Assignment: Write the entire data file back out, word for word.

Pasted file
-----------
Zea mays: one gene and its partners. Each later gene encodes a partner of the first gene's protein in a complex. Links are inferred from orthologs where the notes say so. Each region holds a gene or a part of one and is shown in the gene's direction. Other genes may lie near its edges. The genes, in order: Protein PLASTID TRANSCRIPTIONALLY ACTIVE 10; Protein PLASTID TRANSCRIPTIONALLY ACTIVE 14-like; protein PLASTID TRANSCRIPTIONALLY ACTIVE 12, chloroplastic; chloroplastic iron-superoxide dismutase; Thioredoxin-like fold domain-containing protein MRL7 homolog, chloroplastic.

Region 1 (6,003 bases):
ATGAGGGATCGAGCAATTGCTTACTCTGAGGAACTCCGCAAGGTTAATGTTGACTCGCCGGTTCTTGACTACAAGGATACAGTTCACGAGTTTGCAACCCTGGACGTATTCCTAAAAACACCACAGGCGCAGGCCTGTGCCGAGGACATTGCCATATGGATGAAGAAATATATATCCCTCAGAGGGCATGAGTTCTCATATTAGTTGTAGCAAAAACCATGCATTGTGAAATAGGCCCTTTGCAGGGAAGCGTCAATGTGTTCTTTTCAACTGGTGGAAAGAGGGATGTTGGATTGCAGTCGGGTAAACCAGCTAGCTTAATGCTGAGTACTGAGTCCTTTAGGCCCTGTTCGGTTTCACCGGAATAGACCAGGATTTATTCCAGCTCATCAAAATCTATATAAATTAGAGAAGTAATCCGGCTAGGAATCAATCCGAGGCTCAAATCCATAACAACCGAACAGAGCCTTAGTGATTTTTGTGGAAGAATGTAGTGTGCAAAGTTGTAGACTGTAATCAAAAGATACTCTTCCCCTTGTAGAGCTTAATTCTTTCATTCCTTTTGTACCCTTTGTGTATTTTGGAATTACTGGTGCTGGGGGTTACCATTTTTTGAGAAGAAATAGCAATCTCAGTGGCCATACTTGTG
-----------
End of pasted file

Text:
Zea mays: one gene and its partners. Each later gene encodes a partner of the first gene's protein in a complex. Links are inferred from orthologs where the notes say so. Each region holds a gene or a part of one and is shown in the gene's direction. Other genes may lie near its edges. The genes, in order: Protein PLASTID TRANSCRIPTIONALLY ACTIVE 10; Protein PLASTID TRANSCRIPTIONALLY ACTIVE 14-like; protein PLASTID TRANSCRIPTIONALLY ACTIVE 12, chloroplastic; chloroplastic iron-superoxide dismutase; Thioredoxin-like fold domain-containing protein MRL7 homolog, chloroplastic.

Region 1 (6,003 bases):
ATGAGGGATCGAGCAATTGCTTACTCTGAGGAACTCCGCAAGGTTAATGTTGACTCGCCGGTTCTTGACTACAAGGATACAGTTCACGAGTTTGCAACCCTGGACGTATTCCTAAAAACACCACAGGCGCAGGCCTGTGCCGAGGACATTGCCATATGGATGAAGAAATATATATCCCTCAGAGGGCATGAGTTCTCATATTAGTTGTAGCAAAAACCATGCATTGTGAAATAGGCCCTTTGCAGGGAAGCGTCAATGTGTTCTTTTCAACTGGTGGAAAGAGGGATGTTGGATTGCAGTCGGGTAAACCAGCTAGCTTAATGCTGAGTACTGAGTCCTTTAGGCCCTGTTCGGTTTCACCGGAATAGACCAGGATTTATTCCAGCTCATCAAAATCTATATAAATTAGAGAAGTAATCCGGCTAGGAATCAATCCGAGGCTCAAATCCATAACAACCGAACAGAGCCTTAGTGATTTTTGTGGAAGAATGTAGTGTGCAAAGTTGTAGACTGTAATCAAAAGATACTCTTCCCCTTGTAGAGCTTAATTCTTTCATTCCTTTTGTACCCTTTGTGTATTTTGGAATTACTGGTGCTGGGGGTTACCATTTTTTGAGAAGAAATAGCAATCTCAGTGGCCATACTTGTG